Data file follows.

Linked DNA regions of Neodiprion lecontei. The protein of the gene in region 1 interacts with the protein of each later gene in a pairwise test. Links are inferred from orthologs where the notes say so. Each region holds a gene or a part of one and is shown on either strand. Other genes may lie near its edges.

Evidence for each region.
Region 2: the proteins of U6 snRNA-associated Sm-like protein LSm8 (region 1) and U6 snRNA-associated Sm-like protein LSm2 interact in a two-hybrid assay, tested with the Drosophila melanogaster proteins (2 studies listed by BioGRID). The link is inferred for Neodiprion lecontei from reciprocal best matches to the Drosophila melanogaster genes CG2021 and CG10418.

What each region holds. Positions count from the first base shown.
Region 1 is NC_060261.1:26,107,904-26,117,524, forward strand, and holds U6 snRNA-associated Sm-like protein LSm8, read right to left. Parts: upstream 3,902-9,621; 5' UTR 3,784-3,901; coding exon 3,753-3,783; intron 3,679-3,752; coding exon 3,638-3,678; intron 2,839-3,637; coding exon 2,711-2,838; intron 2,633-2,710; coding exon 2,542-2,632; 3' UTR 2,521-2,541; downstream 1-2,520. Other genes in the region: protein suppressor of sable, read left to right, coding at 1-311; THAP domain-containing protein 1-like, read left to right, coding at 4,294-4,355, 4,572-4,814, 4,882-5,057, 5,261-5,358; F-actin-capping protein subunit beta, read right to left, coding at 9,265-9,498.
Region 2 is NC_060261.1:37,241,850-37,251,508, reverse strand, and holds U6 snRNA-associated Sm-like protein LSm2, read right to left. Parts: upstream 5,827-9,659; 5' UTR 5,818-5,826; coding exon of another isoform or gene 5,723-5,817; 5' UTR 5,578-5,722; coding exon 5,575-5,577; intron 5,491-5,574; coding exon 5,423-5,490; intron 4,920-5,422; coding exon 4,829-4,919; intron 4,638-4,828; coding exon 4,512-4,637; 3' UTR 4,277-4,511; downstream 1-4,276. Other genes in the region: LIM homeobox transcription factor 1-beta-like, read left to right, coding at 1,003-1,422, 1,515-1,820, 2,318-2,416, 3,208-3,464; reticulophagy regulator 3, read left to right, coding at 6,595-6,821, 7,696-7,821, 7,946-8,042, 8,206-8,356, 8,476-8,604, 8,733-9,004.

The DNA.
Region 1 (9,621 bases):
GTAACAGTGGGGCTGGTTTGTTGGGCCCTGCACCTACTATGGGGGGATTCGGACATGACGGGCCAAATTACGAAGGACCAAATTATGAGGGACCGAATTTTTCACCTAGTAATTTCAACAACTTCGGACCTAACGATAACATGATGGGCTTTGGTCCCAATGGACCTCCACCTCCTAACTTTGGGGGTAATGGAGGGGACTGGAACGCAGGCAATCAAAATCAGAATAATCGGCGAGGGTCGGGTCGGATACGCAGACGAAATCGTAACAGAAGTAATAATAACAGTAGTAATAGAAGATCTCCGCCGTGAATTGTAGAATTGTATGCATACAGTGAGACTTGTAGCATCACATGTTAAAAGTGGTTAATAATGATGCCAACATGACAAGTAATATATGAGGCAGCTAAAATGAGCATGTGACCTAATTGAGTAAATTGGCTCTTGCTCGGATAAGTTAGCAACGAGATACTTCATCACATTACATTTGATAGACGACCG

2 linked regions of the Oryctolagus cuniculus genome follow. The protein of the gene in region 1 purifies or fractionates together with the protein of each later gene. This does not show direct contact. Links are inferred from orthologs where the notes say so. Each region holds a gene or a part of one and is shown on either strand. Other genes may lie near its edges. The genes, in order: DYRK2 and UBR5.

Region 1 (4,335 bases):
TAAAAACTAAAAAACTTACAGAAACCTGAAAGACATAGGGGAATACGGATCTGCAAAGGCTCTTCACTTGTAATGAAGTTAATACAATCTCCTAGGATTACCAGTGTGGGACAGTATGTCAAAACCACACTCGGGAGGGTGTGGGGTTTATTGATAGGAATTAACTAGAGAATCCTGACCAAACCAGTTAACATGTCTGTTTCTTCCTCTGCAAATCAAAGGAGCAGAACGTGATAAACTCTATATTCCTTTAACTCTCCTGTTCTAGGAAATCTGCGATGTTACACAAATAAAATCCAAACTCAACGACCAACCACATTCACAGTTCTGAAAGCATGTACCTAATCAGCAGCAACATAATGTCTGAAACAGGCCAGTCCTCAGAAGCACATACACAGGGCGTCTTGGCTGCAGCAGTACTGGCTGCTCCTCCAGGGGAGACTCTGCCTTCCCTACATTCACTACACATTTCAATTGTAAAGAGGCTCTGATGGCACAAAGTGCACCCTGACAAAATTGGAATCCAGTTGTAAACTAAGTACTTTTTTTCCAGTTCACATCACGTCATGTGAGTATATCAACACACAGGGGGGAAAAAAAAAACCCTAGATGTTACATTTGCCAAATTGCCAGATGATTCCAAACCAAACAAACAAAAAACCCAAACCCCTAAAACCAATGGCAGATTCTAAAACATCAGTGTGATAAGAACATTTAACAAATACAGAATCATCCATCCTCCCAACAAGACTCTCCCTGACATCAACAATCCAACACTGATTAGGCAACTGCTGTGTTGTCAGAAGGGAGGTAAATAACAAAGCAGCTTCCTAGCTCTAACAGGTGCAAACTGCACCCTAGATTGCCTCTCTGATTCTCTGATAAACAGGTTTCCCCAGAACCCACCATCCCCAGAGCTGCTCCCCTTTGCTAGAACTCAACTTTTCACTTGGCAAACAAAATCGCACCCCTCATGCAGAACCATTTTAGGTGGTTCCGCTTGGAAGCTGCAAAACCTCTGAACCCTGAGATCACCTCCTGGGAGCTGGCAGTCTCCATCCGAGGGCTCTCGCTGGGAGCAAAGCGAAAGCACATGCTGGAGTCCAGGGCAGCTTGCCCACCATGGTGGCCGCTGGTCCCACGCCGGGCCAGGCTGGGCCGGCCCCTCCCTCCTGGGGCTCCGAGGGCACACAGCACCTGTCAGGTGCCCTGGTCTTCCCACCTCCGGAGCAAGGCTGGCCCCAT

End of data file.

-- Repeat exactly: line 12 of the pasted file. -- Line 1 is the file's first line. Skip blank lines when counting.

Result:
TAAAAACTAAAAAACTTACAGAAACCTGAAAGACATAGGGGAATACGGATCTGCAAAGGCTCTTCACTTGTAATGAAGTTAATACAATCTCCTAGGATTACCAGTGTGGGACAGTATGTCAAAACCACACTCGGGAGGGTGTGGGGTTTATTGATAGGAATTAACTAGAGAATCCTGACCAAACCAGTTAACATGTCTGTTTCTTCCTCTGCAAATCAAAGGAGCAGAACGTGATAAACTCTATATTCCTTTAACTCTCCTGTTCTAGGAAATCTGCGATGTTACACAAATAAAATCCAAACTCAACGACCAACCACATTCACAGTTCTGAAAGCATGTACCTAATCAGCAGCAACATAATGTCTGAAACAGGCCAGTCCTCAGAAGCACATACACAGGGCGTCTTGGCTGCAGCAGTACTGGCTGCTCCTCCAGGGGAGACTCTGCCTTCCCTACATTCACTACACATTTCAATTGTAAAGAGGCTCTGATGGCACAAAGTGCACCCTGACAAAATTGGAATCCAGTTGTAAACTAAGTACTTTTTTTCCAGTTCACATCACGTCATGTGAGTATATCAACACACAGGGGGGAAAAAAAAAACCCTAGATGTTACATTTGCCAAATTGCCAGATGATTCCAAACCAAACAAACAAAAAACCCAAACCCCTAAAACCAATGGCAGATTCTAAAACATCAGTGTGATAAGAACATTTAACAAATACAGAATCATCCATCCTCCCAACAAGACTCTCCCTGACATCAACAATCCAACACTGATTAGGCAACTGCTGTGTTGTCAGAAGGGAGGTAAATAACAAAGCAGCTTCCTAGCTCTAACAGGTGCAAACTGCACCCTAGATTGCCTCTCTGATTCTCTGATAAACAGGTTTCCCCAGAACCCACCATCCCCAGAGCTGCTCCCCTTTGCTAGAACTCAACTTTTCACTTGGCAAACAAAATCGCACCCCTCATGCAGAACCATTTTAGGTGGTTCCGCTTGGAAGCTGCAAAACCTCTGAACCCTGAGATCACCTCCTGGGAGCTGGCAGTCTCCATCCGAGGGCTCTCGCTGGGAGCAAAGCGAAAGCACATGCTGGAGTCCAGGGCAGCTTGCCCACCATGGTGGCCGCTGGTCCCACGCCGGGCCAGGCTGGGCCGGCCCCTCCCTCCTGGGGCTCCGAGGGCACACAGCACCTGTCAGGTGCCCTGGTCTTCCCACCTCCGGAGCAAGGCTGGCCCCAT